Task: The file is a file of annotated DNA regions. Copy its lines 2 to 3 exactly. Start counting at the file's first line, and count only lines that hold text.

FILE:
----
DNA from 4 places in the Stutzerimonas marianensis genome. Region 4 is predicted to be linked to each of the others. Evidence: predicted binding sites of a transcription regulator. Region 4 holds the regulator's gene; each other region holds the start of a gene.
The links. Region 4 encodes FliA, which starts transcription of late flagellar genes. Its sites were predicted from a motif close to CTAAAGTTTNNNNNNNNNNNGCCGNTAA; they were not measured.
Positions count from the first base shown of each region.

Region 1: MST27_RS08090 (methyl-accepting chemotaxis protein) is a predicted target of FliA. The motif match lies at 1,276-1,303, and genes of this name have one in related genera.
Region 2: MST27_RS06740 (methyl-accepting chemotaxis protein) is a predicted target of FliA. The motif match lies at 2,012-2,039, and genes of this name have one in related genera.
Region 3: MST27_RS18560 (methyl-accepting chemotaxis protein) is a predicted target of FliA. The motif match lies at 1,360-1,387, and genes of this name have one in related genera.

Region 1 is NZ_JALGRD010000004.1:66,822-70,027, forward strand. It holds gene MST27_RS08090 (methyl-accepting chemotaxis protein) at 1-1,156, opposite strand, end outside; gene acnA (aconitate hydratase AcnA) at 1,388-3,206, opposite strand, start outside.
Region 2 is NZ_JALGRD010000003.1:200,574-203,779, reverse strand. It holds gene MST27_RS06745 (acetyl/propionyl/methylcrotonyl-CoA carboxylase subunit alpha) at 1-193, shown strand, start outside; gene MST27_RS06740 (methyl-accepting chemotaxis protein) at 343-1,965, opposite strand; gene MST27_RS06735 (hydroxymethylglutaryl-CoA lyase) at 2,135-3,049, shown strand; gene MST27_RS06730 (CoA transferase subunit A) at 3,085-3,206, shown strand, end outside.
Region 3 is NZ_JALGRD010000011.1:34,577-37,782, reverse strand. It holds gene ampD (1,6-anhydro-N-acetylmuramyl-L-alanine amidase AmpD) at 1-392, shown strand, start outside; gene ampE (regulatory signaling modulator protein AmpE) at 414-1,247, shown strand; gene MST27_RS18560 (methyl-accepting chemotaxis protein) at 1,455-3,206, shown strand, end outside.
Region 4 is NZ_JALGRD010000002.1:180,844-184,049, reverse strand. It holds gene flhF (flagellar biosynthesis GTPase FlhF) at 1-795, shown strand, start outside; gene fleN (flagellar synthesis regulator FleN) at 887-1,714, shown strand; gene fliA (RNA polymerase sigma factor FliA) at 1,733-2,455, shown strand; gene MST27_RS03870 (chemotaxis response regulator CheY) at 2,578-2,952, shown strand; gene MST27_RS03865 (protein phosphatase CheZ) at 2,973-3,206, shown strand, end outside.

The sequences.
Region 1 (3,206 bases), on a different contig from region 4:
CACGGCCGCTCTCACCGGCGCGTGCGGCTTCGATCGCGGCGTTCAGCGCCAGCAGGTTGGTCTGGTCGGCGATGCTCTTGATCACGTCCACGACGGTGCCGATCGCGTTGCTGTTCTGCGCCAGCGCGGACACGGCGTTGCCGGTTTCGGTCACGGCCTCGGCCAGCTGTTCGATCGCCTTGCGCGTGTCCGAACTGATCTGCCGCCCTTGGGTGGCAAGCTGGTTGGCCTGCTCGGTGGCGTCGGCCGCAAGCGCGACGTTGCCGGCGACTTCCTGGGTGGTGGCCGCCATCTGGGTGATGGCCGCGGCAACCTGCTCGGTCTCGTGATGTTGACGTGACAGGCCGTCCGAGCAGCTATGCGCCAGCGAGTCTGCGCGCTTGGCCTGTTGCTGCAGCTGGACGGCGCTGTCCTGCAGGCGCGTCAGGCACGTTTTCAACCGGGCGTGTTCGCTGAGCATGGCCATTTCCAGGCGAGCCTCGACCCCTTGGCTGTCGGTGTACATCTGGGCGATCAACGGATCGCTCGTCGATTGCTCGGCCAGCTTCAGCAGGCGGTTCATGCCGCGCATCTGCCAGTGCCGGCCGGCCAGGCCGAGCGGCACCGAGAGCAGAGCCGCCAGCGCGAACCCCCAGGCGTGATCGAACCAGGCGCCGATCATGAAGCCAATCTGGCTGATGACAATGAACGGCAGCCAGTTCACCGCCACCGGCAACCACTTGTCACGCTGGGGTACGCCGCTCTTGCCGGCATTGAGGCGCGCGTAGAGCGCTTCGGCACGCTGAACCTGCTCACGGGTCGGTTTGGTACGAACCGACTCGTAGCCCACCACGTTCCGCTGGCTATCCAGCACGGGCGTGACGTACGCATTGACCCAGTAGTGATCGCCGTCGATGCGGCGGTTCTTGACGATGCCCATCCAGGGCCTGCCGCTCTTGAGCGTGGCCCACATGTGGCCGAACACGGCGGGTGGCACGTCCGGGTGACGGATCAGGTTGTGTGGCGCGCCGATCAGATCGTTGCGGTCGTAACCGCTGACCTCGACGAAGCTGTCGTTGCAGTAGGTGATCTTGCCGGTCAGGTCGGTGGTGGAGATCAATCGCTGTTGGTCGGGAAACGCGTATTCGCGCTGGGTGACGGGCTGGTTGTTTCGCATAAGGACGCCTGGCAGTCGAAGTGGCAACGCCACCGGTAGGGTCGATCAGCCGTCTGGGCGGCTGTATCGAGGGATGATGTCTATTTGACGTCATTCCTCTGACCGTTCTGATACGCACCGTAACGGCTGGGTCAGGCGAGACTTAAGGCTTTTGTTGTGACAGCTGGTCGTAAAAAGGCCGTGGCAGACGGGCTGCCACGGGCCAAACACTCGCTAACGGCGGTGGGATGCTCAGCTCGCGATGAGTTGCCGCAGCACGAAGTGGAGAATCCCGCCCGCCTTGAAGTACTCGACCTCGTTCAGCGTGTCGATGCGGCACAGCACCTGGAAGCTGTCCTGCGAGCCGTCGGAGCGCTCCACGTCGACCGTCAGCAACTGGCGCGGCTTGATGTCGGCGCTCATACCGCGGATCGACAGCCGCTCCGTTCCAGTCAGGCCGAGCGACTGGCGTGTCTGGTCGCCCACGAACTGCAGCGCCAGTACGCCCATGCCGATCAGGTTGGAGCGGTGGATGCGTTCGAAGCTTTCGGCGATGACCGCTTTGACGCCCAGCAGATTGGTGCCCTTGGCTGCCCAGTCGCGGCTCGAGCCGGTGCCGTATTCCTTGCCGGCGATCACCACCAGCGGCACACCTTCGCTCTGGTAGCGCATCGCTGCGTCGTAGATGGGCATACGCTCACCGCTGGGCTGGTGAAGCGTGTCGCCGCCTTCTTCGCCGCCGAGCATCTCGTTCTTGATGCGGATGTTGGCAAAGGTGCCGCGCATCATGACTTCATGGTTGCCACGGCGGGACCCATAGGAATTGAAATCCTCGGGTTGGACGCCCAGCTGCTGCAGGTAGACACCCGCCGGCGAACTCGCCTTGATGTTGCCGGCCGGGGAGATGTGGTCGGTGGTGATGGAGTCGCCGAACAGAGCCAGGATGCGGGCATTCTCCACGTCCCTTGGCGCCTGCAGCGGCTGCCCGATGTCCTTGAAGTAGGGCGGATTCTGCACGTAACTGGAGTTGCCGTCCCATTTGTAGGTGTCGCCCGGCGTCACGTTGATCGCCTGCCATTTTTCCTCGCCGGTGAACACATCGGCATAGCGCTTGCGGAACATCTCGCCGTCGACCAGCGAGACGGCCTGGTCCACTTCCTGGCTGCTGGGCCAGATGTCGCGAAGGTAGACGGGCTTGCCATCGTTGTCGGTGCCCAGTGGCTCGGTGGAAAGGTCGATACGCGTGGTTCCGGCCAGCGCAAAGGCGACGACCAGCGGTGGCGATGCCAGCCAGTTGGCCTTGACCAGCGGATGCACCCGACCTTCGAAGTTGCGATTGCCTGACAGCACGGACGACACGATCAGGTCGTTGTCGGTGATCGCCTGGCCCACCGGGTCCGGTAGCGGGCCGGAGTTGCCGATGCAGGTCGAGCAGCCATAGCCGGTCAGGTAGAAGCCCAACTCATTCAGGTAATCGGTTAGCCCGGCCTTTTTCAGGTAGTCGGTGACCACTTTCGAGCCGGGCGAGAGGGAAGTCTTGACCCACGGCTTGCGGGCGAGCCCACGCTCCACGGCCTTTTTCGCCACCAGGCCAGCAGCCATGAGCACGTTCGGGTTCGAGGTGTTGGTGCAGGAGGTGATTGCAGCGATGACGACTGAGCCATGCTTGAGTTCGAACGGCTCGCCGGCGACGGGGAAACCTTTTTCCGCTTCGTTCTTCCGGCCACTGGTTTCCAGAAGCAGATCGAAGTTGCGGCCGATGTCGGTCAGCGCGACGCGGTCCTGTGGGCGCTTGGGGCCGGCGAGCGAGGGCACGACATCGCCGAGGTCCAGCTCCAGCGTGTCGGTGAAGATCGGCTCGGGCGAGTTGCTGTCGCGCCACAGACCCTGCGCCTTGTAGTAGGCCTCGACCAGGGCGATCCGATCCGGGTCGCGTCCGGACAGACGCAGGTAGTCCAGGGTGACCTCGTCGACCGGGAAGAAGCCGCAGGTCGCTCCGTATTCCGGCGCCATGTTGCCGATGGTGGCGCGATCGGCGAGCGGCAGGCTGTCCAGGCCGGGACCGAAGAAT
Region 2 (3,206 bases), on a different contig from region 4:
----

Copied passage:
The links. Region 4 encodes FliA, which starts transcription of late flagellar genes. Its sites were predicted from a motif close to CTAAAGTTTNNNNNNNNNNNGCCGNTAA; they were not measured.
Positions count from the first base shown of each region.